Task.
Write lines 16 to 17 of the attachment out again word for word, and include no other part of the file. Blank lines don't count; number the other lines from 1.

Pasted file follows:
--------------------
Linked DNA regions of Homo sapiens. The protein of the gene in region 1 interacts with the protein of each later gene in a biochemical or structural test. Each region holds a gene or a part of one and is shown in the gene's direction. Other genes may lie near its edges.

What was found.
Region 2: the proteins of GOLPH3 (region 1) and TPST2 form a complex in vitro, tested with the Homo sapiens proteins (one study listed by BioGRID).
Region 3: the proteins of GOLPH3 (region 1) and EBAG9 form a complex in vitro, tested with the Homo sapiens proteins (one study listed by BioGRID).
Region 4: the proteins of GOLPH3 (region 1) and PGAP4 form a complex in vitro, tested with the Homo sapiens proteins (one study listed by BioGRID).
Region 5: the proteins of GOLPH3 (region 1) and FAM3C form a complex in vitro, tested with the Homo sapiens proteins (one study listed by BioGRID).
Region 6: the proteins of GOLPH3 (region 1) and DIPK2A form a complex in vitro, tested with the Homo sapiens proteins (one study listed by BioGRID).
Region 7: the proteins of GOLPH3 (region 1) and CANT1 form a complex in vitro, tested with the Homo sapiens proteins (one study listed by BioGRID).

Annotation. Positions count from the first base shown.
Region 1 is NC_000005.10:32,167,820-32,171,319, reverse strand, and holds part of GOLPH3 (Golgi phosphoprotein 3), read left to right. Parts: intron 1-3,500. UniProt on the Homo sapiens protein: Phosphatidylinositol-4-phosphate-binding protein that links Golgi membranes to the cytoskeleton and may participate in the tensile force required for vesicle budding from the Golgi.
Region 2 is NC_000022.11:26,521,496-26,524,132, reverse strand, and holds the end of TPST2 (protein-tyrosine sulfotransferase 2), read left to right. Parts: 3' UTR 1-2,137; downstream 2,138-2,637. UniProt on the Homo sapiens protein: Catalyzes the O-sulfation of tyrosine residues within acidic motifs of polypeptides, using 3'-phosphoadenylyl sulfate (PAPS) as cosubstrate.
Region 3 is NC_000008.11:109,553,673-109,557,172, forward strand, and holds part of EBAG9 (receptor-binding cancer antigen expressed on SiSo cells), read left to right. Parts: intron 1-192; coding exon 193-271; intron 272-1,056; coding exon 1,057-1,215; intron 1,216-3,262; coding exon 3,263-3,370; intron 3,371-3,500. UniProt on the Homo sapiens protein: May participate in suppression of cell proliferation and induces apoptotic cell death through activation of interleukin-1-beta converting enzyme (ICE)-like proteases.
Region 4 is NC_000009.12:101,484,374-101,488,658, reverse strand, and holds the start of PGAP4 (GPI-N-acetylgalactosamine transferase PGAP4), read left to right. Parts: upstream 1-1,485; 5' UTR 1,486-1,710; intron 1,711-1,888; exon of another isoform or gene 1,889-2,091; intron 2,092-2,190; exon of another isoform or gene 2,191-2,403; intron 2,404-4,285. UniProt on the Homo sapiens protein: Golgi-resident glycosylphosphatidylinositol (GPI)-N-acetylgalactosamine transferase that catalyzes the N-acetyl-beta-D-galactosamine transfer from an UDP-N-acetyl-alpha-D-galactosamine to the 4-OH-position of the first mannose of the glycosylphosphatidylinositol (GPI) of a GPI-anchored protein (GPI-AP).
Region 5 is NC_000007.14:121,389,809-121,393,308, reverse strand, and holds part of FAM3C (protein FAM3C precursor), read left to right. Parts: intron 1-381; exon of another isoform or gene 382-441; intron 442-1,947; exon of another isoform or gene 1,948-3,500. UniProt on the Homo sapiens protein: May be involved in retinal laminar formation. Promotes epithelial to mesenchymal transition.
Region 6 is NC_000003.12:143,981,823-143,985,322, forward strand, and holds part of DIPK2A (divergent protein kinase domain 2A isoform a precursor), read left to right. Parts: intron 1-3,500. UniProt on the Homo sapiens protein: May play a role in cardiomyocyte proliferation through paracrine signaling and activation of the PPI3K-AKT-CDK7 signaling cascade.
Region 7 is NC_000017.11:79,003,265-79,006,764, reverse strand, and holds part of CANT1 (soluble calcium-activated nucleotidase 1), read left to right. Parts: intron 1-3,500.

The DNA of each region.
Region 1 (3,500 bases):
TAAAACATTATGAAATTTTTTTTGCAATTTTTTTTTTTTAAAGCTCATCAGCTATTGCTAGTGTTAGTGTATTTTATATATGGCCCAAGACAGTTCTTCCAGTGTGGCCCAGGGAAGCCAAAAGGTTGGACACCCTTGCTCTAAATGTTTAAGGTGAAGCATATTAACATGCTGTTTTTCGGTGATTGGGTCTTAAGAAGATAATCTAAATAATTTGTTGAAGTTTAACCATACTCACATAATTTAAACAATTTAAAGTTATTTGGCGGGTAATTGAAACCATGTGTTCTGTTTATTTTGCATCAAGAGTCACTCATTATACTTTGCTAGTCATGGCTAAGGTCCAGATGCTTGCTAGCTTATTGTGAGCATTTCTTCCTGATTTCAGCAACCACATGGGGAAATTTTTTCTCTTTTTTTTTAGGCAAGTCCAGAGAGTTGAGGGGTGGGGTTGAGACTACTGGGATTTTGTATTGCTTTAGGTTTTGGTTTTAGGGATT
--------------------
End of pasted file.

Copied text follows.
Region 7 is NC_000017.11:79,003,265-79,006,764, reverse strand, and holds part of CANT1 (soluble calcium-activated nucleotidase 1), read left to right. Parts: intron 1-3,500.

The DNA of each region.